Logan | Review

Wolverine has always been my favorite of the X-Men. I know, me and everyone else, right? He’s got a skeleton covered in adamantium (super metal for you non-fans out there…..I’m sure there’s one or two of you), claws that come out of his fists, heightened animal senses, super strength and agility, and a regenerative healing ability that makes him damn near invincible. What’s not to like? Sure, all of that is great, but that’s not why he’s my favorite. I love Wolverine for the same reason I love Raphael of the Teenage Mutant Ninja Turtles, personality.

He’s a loner, he’s always angry, he’s full of regret from the things he’s done, and he pushes the people who care about him away because he thinks it’s better for them. I guess it’s not so much Wolverine I like, but Logan, the man behind the claws. From that perspective, the previous eight appearances Hugh Jackman has made as Logan have been less than impressive (not that it had anything to do with Jackman’s performance), but finally, Marvel has given Logan, and us the fans, the movie we all deserve.

In the not too distant future, mutants have almost completely been eliminated and there hasn’t been a mutant birth in years. Logan and Charles Xavier, Sir Patrick Stewart (Star Trek: Enterprise), are in hiding, south of the Mexican border. Xavier has a degenerative brain disease and Logan is clearly suffering from some sort of unknown illness which is affecting his abilities as well as overall health. A nurse, who formally worked for a company that is trying to create mutant soldiers, tries to hire Logan to transport her and Laura, a young mutant girl, to a safe haven in Canada. Logan must overcome a small army, a genetically designed mutant, illness, and his own personality flaws to keep the young girl safe.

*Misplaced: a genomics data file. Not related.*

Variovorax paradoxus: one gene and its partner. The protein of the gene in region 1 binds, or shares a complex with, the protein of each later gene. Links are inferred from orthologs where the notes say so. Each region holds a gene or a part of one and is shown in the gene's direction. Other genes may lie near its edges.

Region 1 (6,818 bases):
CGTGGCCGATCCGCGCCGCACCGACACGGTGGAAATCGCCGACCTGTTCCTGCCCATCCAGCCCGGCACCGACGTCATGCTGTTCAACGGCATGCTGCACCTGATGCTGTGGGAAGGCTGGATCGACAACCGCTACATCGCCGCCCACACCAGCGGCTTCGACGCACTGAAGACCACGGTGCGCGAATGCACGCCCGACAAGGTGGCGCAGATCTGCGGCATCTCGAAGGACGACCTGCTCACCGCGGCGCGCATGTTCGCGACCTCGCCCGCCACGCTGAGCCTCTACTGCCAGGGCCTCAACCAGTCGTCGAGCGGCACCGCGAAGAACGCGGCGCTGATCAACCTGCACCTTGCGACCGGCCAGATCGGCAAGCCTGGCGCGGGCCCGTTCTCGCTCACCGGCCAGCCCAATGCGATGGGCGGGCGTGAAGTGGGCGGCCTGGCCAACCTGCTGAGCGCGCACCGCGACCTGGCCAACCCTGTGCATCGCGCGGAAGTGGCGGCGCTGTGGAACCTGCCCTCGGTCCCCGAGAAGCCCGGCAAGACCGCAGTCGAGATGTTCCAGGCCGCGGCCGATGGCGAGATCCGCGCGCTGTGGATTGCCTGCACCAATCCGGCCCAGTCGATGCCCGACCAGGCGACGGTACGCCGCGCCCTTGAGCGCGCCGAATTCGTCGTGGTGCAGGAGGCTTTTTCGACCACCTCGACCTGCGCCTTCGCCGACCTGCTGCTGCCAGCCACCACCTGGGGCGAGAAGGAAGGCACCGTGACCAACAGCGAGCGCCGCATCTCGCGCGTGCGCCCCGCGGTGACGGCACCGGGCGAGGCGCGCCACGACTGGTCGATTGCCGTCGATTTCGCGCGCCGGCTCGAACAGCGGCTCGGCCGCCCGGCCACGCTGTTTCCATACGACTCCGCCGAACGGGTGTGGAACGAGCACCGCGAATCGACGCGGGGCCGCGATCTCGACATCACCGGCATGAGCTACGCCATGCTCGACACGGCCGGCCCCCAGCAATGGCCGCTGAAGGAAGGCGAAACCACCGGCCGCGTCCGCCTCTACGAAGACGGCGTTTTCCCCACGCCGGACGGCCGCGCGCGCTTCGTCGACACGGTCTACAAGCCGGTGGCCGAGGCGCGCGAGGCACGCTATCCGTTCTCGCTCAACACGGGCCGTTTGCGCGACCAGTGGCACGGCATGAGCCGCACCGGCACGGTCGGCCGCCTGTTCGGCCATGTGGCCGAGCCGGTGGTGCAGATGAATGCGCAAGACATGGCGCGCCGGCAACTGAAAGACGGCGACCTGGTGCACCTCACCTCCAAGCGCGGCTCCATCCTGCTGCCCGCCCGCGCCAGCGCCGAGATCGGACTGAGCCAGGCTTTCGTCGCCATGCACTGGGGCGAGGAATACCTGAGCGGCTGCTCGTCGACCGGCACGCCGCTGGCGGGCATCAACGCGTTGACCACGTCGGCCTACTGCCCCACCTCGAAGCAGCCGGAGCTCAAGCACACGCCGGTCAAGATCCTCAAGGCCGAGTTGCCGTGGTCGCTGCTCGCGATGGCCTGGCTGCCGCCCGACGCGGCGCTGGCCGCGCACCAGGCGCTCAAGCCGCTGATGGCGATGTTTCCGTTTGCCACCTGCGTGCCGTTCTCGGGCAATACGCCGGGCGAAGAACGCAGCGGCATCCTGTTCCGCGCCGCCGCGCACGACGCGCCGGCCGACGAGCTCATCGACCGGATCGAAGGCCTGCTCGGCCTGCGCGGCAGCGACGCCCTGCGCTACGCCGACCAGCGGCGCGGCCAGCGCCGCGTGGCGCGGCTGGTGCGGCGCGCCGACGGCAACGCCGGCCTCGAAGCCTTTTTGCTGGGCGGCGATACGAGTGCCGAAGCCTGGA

The Good News:

As stated earlier, this is the Wolverine movie that both Logan and his fans deserve. In the first five minutes, Logan contains more blood and cursing than all of the previous X-Men combined. This perfectly sets the tone for the entire movie. Marvel delivers a dark and gritty superhero film the way it’s supposed to be made. Take note DC, a movie doesn’t have to be shot completely in grays and muted tones, at night, or in bad weather to get that kind of feel. Logan uses the talent of it’s cast to create depth, and a well-written story to give the film a dark feel. Jackman and Stewart deliver their best performances in what both have said will be the last time in their respective roles (I really hope they change their minds).

The Bad News:

As far as anything negative I have to say, even I would consider it nitpicking. Did Weapon 24 have to look like a Wolverine clone? No, and I didn’t like it. Could the villains be more fleshed out? Yes, but that’s not what the story is about. Did I want to know more about what was wrong with Xavier and Logan? Absolutely, but it’s not what’s important. The worst part of the movie was that I didn’t get a ticket in advance and had to sit in the far back corner.



Evan Kiickhttps://www.thebrazenbull.com
"No, John Cusack didn't make Con Air..."

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